Cole rolled his eyes, “The dog didn’t do it, Nana. I had my Gatorade sitting on this board so I wouldn’t have to get up to get a drink while I played my video game. I didn’t expect a reward for that. I just wanted to beat the darn game before one of the other guys did.” Then, as an afterthought, he added, “And I don’t want any kids until I’m fifty. I need to have some fun before I have to worry about sending somebody to college!”
“Well, how in the heck did the Gatorade end up on the floor? Getting this up is going to be harder than Chinese Algebra!” I was already reaching for paper towels to blot up the excess liquid as we spoke. I didn’t really care how it got onto the floor. It needed to be cleaned up quickly or it would leave a permanent stain.
“The Chinese have a different kind of Algebra?” Cole asked with a quizzical tone. “Anyhow, the cats were running amok in here and one of them jumped up on the board and it flew up on the other end like a see-saw. I tried to catch the Gatorade before it landed but my foot slipped in the salsa and I missed it.” This was just great. There was apparently chunky red stuff mixed in with the liquid red stuff. I’m thinking it could be every mother’s nightmare.
After blotting up all of the liquid I could blot up, I sent Cole downstairs to get the carpet shampooer. He carried it upstairs along with a bottle of carpet cleaner and a can of soda. I mixed a solution of cleaner and pulled the machine in front of Cole so he could use it to clean his carpet. When he turned the machine on, I lifted the corner of the bed to move it to the side. I thought I was making it easier for him but he had stacked food wrappers and snacks beneath the bed and they all came tumbling out onto the wet mess on his floor.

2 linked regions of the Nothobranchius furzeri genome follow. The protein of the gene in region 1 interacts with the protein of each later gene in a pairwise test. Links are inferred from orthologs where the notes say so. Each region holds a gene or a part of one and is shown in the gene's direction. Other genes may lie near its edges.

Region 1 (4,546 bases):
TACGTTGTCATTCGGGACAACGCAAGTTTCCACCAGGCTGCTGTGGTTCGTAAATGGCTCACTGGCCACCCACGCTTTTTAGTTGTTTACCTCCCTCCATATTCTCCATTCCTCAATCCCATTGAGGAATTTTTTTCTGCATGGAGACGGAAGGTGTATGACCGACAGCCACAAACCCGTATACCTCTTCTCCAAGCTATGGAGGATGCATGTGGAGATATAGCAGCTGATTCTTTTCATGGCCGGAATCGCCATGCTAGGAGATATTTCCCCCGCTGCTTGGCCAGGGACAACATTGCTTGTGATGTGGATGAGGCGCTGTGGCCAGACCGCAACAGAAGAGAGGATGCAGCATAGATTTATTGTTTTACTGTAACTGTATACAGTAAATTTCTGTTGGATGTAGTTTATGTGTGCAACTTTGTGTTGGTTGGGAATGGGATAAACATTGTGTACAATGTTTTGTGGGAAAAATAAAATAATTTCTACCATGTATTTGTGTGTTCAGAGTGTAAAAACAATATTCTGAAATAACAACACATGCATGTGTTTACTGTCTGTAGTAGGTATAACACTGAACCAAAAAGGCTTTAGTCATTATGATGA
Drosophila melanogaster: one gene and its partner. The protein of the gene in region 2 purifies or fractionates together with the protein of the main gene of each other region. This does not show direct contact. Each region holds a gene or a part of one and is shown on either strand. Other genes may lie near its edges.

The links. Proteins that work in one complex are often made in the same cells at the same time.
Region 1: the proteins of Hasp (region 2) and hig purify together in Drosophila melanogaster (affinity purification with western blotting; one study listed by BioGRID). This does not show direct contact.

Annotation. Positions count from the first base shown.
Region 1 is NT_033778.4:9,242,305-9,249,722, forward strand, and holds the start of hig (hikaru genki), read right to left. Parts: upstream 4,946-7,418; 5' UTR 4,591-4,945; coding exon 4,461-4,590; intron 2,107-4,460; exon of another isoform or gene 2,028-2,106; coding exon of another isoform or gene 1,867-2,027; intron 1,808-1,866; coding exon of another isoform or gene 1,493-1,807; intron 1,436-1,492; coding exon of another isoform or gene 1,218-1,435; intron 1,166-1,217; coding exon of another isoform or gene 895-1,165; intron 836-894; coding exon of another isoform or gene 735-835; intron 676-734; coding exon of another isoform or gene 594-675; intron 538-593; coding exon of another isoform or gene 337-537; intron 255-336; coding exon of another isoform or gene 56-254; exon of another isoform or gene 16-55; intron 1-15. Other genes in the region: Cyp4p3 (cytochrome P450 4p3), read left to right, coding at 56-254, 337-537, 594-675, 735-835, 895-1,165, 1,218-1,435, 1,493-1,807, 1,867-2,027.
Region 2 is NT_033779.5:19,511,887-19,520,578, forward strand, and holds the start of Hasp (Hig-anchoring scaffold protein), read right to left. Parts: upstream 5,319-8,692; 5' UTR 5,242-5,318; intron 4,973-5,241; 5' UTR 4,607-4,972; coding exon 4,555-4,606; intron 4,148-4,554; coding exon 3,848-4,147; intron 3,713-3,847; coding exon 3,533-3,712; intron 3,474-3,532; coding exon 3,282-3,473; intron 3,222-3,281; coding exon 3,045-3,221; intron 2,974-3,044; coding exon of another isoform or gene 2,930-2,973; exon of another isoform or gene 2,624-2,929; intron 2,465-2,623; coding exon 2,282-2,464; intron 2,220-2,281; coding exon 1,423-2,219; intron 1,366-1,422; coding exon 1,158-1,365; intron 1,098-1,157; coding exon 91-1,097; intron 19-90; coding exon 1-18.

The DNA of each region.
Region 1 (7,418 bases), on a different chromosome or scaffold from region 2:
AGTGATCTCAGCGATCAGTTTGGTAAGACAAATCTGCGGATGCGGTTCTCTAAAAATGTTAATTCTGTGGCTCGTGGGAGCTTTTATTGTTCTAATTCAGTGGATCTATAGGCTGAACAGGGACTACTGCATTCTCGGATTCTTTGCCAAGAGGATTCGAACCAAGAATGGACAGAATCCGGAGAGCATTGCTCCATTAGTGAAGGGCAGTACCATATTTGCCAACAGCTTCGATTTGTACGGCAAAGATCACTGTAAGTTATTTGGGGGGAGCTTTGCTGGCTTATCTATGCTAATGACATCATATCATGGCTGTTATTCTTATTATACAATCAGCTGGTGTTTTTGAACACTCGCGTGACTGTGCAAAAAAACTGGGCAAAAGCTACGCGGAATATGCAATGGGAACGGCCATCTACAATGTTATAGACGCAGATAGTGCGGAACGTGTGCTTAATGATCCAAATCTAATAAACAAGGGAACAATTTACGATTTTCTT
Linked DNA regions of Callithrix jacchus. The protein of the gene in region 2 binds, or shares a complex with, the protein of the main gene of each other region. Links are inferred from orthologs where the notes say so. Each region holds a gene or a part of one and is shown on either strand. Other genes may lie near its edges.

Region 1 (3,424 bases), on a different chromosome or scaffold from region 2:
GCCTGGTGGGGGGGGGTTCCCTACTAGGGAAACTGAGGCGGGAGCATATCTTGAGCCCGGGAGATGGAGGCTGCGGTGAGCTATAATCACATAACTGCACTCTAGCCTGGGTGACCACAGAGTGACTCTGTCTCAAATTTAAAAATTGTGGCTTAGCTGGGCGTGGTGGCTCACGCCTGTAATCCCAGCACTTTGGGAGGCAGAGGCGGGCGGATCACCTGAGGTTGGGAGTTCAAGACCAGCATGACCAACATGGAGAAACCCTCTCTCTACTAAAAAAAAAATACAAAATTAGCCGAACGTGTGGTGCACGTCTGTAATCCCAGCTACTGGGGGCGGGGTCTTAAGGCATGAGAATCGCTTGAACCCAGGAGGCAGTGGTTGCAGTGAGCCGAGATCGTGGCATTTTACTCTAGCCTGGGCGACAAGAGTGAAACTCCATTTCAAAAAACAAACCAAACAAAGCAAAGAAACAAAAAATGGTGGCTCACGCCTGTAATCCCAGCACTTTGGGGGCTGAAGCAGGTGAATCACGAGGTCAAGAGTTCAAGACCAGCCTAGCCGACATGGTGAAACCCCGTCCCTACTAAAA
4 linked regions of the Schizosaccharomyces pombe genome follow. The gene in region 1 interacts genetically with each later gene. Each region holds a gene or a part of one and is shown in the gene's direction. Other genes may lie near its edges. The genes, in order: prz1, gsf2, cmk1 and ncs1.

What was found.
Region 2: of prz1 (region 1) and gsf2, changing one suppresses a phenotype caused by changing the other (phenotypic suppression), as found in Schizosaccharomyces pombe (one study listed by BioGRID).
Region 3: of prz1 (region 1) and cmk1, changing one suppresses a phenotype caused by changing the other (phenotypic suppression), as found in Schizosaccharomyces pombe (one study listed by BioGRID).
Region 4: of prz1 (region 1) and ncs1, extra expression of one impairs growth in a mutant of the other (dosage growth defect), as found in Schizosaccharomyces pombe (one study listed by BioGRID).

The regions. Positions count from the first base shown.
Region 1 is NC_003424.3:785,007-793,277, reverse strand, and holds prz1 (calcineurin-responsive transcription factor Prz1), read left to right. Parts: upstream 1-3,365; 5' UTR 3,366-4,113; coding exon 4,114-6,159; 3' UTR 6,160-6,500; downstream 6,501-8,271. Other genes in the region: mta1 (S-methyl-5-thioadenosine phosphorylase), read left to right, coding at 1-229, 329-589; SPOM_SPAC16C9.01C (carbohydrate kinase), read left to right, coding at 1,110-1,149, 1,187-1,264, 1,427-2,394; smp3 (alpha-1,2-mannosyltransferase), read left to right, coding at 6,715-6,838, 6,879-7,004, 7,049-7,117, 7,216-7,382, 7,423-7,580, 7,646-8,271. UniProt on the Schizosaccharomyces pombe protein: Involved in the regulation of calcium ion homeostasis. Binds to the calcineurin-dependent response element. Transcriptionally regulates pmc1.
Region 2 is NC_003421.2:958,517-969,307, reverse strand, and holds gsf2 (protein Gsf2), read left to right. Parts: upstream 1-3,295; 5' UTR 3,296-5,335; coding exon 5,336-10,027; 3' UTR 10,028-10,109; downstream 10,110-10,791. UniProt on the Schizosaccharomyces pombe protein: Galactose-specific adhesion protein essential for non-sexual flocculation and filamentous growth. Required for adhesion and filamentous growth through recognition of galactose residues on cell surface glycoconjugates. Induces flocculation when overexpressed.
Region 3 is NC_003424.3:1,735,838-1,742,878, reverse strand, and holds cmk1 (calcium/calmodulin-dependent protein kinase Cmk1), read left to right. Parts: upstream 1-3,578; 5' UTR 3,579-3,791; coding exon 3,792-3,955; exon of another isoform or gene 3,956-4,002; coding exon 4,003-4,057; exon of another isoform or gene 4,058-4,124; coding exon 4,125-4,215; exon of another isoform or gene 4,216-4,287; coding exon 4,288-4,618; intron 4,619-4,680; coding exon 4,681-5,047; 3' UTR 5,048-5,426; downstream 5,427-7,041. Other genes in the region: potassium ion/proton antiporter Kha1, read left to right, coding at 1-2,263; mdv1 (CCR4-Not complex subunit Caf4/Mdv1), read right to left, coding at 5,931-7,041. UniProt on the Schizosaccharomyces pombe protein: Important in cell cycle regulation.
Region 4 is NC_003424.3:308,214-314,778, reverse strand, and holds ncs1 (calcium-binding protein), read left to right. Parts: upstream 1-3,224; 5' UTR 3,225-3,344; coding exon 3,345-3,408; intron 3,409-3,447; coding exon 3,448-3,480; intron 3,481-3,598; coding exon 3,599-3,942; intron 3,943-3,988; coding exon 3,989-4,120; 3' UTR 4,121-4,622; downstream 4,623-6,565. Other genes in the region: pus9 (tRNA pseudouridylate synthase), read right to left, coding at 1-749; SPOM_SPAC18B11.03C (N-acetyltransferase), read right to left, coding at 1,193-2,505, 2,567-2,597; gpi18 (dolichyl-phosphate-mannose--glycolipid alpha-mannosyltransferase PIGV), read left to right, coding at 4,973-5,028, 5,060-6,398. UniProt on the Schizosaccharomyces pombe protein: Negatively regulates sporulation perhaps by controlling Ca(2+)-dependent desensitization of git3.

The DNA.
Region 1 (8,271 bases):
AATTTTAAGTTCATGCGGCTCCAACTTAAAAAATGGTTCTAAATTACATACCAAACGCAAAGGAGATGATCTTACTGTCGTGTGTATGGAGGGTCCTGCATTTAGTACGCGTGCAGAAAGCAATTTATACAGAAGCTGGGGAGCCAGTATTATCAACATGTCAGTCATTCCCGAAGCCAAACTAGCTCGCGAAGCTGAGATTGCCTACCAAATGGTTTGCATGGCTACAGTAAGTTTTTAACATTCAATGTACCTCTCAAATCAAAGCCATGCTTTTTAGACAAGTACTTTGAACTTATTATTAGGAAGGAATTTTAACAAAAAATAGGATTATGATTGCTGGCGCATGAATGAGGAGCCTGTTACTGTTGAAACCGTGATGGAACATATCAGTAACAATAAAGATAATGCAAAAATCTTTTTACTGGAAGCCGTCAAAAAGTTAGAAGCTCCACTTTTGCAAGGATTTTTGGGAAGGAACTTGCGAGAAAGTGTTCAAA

“Boy, it’s going to take you a year of Sundays to get this mess cleaned up. I sure hope you don’t have any important engagements for the next couple of days. I want this whole room cleaned up yesterday!” I was standing there like a drill sergeant training new cadets and feeling like one too.
“Nana, please stop talking about me getting married all the time. I’m not engaged because I’m not getting married!” He was grumbling and using some form of sign language that the shampooer was supposed to understand.
An hour later the carpet was clean, the messes were picked up, and Cole was fixing himself a sandwich and explaining to me that he was going to be rich someday and he would hire a maid to keep his room clean.
“I just hope you don’t end up eating your own words someday, Cole. You’re not the first young man to declare that you aren’t going to get married and you are going to get rich. A lot of times a fly in the ointment can change everything.” I just smiled at him and watched him devour his triple stacked sandwich.
“What ointment are you talking about? I didn’t hurt myself, I don’t need any ointment. “Do you want a bite of my sandwich?” He was pulling a bag of chocolate chip cookies from a cabinet to go with the few crumbs of sandwich he had left.
“Never mind about the ointment, it’s just an old cliché. You eat your sandwich, Sweetie. A boy your age has a hollow leg and you’ll burn the calories right off.” I smiled at him and was about to leave the room when he replied to me. “Nana, I do not have a hollow leg, you’re thinking of Capt. Jack Sparrow again, aren’t you?”
I guess sometimes I do talk funny!
© Dianna Doles-Petry